I travel in the U.S. quite a lot and when I travel, it’s on the cheap. There are more fun things to do that are reasonably priced than you might think. Seattle is a very pretty city with a lot of pretty parks, gardens, and historic memorials. We took two separate trips in order to see all these sights. Here are my suggestions of things to do for free, cheap, and reasonable.
Free -Pike Place Market – between First and Western Aves. There are nearly 200 year-round vendors, hundreds of craftspeople and farmers who rent table space by the day; and street performers and musicians on nine acres. Pike Place attracts 10 million visitors a year and is one of Washington’s most frequently visited destinations. Pike Place Market has been around since 1907. You don’t have to spend a dime at the market to have a good time there – although with all the amazing wares available for purchase, it might be very difficult not to pick up a few treasures. I enjoyed the cacophony of sights and sounds, albeit for a short time, while vendors tossed their fresh fish around yelling the price for the catch of the day, the pizza man tossed his dough over his head, and the flower vendor extolled the freshness of her daisies and lilacs.
Free -Pioneer Square – located between downtown and the stadiums is Seattle’s first neighborhood. This area is a nice break from the hub-bub of the market. Take the fresh fruits you picked up there and enjoy a walking tour, buggy ride, or a stop in the Waterfall Gardens – a lovely, secluded park. Occidental Park offers towering totems and the Fallen Firefighters memorial.
Seattle Aquarium – on Alaskan Way is a short walk from Pike Place. The admission price of $10.50 for youth & $16.00 for adults is worth it for what you get here. They are open from 9:30 – 5pm daily. You can listen to the calls of the northwest’s orca whales, watch the glowing jellyfish, touch a sea anemone’s soft tentacles (it was fun watching a toddler decide if the animals in the touch pool were gross or not) , and enjoy watching the antics of the sea otters as they float on their backs while balancing a snack on their belly. This place will teach, amaze, amuse, and inspire you on how to help protect our marine environment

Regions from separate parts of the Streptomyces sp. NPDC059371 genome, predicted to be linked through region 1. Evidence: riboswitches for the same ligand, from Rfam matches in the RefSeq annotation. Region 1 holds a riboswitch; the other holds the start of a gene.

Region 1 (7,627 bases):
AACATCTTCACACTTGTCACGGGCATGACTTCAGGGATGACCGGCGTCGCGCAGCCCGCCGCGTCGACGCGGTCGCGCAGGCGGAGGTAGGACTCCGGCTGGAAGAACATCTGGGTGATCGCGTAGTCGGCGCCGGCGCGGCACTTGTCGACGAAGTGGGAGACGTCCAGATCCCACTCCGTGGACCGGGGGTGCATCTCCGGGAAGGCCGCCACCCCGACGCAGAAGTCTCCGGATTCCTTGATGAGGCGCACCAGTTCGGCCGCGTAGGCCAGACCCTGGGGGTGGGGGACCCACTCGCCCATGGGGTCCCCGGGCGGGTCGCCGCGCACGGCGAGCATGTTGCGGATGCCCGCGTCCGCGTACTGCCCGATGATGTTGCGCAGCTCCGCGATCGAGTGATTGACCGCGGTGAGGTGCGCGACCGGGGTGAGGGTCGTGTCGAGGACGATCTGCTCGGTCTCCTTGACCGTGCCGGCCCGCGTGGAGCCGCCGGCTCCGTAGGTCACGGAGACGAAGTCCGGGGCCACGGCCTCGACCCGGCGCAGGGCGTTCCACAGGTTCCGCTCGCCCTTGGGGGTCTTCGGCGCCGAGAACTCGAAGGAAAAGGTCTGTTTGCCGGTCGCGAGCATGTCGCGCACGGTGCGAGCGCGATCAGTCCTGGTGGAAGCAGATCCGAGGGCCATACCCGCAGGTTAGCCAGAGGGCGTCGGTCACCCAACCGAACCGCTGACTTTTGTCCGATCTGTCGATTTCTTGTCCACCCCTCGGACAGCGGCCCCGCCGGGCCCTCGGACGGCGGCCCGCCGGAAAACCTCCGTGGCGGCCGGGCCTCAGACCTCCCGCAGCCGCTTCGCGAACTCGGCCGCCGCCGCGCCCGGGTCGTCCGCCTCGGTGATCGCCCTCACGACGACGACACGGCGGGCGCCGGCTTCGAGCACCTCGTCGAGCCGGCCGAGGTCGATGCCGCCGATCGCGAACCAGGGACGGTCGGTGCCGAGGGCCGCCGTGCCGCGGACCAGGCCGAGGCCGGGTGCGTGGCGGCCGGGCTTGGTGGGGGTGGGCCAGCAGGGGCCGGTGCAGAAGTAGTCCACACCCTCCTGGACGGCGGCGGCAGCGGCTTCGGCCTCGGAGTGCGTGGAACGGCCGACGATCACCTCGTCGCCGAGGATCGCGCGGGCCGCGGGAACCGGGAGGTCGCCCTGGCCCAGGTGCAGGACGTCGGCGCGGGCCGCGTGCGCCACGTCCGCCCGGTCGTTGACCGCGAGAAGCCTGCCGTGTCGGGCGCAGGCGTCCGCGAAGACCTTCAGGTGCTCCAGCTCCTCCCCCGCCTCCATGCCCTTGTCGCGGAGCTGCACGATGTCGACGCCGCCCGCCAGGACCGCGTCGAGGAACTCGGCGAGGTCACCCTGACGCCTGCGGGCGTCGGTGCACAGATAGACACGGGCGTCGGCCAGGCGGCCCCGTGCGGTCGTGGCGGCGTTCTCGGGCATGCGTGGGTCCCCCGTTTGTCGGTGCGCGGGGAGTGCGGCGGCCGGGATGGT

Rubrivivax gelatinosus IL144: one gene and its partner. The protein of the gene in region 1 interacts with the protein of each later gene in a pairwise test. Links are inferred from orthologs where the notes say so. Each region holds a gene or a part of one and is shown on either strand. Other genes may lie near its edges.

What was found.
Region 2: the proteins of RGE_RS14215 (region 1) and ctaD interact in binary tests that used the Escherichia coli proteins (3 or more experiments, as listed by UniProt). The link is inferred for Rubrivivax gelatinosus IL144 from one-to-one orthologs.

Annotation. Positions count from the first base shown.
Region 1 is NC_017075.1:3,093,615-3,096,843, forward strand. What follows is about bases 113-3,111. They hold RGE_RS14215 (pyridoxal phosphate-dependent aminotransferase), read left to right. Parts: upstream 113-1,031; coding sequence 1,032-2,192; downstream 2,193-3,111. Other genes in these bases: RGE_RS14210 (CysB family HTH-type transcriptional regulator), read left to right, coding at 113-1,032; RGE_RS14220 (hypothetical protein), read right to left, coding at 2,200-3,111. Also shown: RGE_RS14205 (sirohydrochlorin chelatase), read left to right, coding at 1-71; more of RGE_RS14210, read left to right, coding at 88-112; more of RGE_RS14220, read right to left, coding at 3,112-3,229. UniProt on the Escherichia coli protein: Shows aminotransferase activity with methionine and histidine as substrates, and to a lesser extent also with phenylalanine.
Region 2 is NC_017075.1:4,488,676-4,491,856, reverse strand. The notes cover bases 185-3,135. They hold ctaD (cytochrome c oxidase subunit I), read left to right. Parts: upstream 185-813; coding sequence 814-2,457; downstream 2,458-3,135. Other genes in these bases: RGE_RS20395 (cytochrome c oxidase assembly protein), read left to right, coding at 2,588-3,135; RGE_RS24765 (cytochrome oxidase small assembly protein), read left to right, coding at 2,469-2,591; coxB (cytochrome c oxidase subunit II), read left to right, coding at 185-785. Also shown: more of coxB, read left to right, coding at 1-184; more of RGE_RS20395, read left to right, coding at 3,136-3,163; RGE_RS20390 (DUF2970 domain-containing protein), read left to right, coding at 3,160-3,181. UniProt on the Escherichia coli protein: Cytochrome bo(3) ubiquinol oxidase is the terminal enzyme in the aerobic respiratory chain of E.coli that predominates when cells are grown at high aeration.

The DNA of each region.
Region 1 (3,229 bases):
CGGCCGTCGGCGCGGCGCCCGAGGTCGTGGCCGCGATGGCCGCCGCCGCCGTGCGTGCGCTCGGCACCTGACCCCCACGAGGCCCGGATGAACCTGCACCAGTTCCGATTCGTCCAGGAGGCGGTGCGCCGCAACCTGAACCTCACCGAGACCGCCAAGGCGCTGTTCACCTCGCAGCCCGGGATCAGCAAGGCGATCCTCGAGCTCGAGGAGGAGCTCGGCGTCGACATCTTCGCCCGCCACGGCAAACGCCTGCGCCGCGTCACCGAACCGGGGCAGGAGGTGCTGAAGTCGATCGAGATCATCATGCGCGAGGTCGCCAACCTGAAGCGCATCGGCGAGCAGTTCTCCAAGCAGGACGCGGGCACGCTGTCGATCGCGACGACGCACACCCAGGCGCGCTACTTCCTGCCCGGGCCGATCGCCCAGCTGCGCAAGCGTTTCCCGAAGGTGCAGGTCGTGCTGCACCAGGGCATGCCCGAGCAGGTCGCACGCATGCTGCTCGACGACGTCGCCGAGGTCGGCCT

CityPass – This can be of great value if you’re going to stay awhile. This is a five-attraction ticket to fun stuff featuring admission to the Seattle Aquarium, Argosy Cruises Seattle Harbor Tour, Pacific Science Center, Woodland Park Zoo and the Museum of Flight, or Experience Music Project/Science Fiction Museum. Purchase your pass at the Aquarium ticket booth or on their website. The pass can be used up to nine days at Seattle’s best sights
The Seattle Center Monorail was originally built for the World’s Fair in the ’60s. It is the nation’s first full-scale commercial monorail system. It was quick, convenient, and a fun new way to make a short trip from downtown Seattle to Seattle Center. Daily Hours of Operation: – Sunday through Thursday- 9:00am to 9:00pm, and Friday and Saturday- 9:00am to 11:00pm The monorail departures every 10 minutes from two stations: Seattle Center station, across from the Space Needle, and Westlake Center Mall station, at Fifth and Pine Street. Each trip takes two minutes to travel the 1 mile route. Round-trip fares are $4.00 for adults, $1.50 for youth ages 5-12, $2.00 for senior 65+, disabled, and persons with Medicare cards. One-way rates are 1/2 of the round-trip price. Children 4 and under ride free.
Pacific Science Center – 200 2nd Ave N, Hours: Mon-Fri 10 a.m. – 5 p.m. and Sat-Sun-Holidays 10 a.m. – 6 p.m… Admission: is $8 for kids & $11 for adults. This museum was a real treat. The boys didn’t want to leave after several hours. The exhibits were nearly all hands on and included everything from electricity to sound waves, and motion to weights. You could play basketball with a “virtual” Sonics player or run inside of a wheel causing the water to make other things go around.
Space Needle – $8 and$16 – I thought this was pretty steep for nothing more than a long wait in line to ride an elevator to the top in order to look out over the city. The view was amazing, though, and I suppose it is something you should say you’ve done once.
South Seattle – Museum of Flight – $7 & $14, open daily 10 – 5. If there is an aircraft buff in the family, and you have extra time, this is a must. We took a public bus to get here (which cost next to nothing). The history of flight is depicted along with everything from a load of different jets to a flying car. There is plenty to see, so allow at least a couple of hours.
Lighthouses – If you’re a lighthouse fan, Seattle is a great place to spend a few days. The closest ones include: Alki Point at the southern entrance to Elliott Bay and West Point on the tip of Discovery Park. both of these can only be looked at from the outside. Mukilteo is very nice and can be seen inside. There are some interesting historical displays. It is a short drive north of the city and is right at the ferry to Whidby Island where you can see yet another lighthouse..
Snoqualmie Falls – 29 miles mostly east of Seattle. At the falls, you will find a two-acre park, hiking trail, observation deck, gift shop, and the famous 270 foot waterfall. The trail to view the waterfall is on a short, accessible trail and for the adventurous, you can hike down lower and closer to the falls. This is one of my favorite waterfalls anywhere.
Unless you’ve got a week to spend in Seattle, you’ll have to pick and choose what you want to do from my list. It really won’t cost you a lot of money to enjoy yourself in this city, and remember Seattle is worth a return visit just to make sure you don’t miss anything!